Two of the men who shot Moran's guys were dressed in police attire, so the assumption was that the "officers" were Capone's men, who fooled Moran's gang into thinking they were merely being raided -- hence their polite cooperation in turning and facing the wall [source: O'Brien]. Yet no one was ever able to link Capone to the murders, so no one was charged. But this victory wasn't the turning point that Capone envisioned. While the St. Valentine's Day Massacre, as it was dubbed, did put Moran out of business and enable Capone to take over the city, the brutal slayings had so enraged Chicagoans that the authorities bore down on Capone. They eventually jailed him for tax fraud, ending his reign of terror [source: History].
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Author's Note: 5 Massacres Where Almost Nobody Died
I never pondered the finer points of the meaning of the word "massacre" before researching this piece. In some ways it seems disrespectful to seemingly compare the deaths of five to that of 50,000 or 100,000 by using the same word to describe it. On the other hand, brutally killing a group of people is always horrific, no matter the group's size.
- Boston Massacre Historical Society. "Boston Massacre." (Aug. 9, 2014) http://www.bostonmassacre.net/
- Buescher, John. "Boston's Bloody Affray." Teaching History. (Aug. 12, 2014) http://teachinghistory.org/history-content/ask-a-historian/23472
- Canada's First Peoples. "The Frog Lake Massacre." (Aug. 12, 2014) http://firstpeoplesofcanada.com/fp_metis/fp_metis_frog_lake.html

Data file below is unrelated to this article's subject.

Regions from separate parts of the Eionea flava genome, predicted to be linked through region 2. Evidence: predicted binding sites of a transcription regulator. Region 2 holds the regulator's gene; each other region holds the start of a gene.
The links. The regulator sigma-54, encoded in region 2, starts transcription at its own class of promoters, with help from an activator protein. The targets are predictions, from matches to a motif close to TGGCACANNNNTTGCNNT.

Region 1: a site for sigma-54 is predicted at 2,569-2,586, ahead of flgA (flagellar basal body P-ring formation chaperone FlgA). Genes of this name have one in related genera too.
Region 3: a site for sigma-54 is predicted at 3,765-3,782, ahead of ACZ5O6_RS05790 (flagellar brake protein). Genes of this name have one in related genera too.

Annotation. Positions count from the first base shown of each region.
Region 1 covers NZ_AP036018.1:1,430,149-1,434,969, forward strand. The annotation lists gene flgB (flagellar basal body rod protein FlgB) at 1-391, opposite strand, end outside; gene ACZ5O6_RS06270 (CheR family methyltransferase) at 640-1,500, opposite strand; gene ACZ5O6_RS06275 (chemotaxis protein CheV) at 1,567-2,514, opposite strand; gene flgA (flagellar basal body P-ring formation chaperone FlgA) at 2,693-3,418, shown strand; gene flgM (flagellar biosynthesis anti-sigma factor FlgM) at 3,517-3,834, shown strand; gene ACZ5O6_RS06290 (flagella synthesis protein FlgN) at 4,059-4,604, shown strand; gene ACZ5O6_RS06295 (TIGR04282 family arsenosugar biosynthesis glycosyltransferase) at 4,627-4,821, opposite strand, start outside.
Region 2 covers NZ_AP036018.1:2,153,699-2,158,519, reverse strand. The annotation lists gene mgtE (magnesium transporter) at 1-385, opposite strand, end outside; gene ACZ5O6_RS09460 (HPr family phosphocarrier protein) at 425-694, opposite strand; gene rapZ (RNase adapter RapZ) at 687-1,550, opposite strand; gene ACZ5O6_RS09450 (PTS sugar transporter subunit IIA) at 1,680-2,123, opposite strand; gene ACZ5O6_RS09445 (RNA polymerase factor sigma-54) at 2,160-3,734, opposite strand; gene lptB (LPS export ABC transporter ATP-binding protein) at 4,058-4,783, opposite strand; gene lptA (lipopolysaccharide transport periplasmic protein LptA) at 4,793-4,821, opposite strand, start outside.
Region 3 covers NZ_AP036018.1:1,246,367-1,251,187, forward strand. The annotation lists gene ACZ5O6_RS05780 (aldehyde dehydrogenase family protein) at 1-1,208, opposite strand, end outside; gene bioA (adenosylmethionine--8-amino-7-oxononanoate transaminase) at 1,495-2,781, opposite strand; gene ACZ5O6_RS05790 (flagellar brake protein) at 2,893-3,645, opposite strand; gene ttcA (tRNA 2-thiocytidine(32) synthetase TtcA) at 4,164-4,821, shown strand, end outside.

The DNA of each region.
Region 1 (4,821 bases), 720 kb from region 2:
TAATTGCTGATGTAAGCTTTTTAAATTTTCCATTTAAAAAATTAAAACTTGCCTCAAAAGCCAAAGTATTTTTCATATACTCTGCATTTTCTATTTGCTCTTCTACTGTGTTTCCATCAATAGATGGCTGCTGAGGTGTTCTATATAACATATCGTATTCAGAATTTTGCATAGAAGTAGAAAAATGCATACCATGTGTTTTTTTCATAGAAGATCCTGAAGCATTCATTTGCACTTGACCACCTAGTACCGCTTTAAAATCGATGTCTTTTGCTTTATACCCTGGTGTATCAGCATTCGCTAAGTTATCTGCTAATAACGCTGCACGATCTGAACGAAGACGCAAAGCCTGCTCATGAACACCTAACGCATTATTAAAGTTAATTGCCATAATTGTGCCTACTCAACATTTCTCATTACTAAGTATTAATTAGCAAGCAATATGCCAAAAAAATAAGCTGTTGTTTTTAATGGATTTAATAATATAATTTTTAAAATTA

- Chaput, John. "Frog Lake Massacre." The Encyclopedia of Saskatchewan. (Aug. 12, 2014) http://esask.uregina.ca/entry/frog_lake_massacre.html
- History. "Boston Massacre." (Aug. 9, 2014) http://www.history.com/topics/american-revolution/boston-massacre
- History. "Saint Valentine's Day Massacre." (Aug. 9, 2014) http://www.history.com/topics/saint-valentines-day-massacre
- Merriam-Webster. "Massacre." (Aug. 9, 2014) http://www.merriam-webster.com/dictionary/massacre
- Nanking Massacre. "1937 Nanking Massacre." (Aug. 12, 2014) http://www.nanking-massacre.com/
- O'Brien, John. "The St. Valentine's Day Massacre." Chicago Tribune. Feb. 14, 2014. (Aug. 9, 2014) http://articles.chicagotribune.com/2014-02-14/news/chi-chicagodays-valentinesmassacre-story_1_al-capone-smc-cartage-co-george-bugs-moran
- PBS. "Marcus Whitman (1802-1847), Narcissa Whitman (1808-1847)." (Aug. 12, 2014) http://www.pbs.org/weta/thewest/people/s_z/whitman.htm
- Pegg, David. "25 Most Horrific Massacres in History." List 25. Aug. 14, 2013. (Aug. 12, 2014) http://list25.com/25-most-horrific-massacres-in-history/
- Simkin, John. "St. George's Field Riot." Spartacus Educational. August 2014. (Aug. 12, 2014) http://spartacus-educational.com/LONstgeorge.htm
- Weiser, Kathy. "Whitman Massacre National Historic Site." Legends of America. June 2012. (Aug. 11, 2014) http://www.legendsofamerica.com/wa-whitmanmassacre.html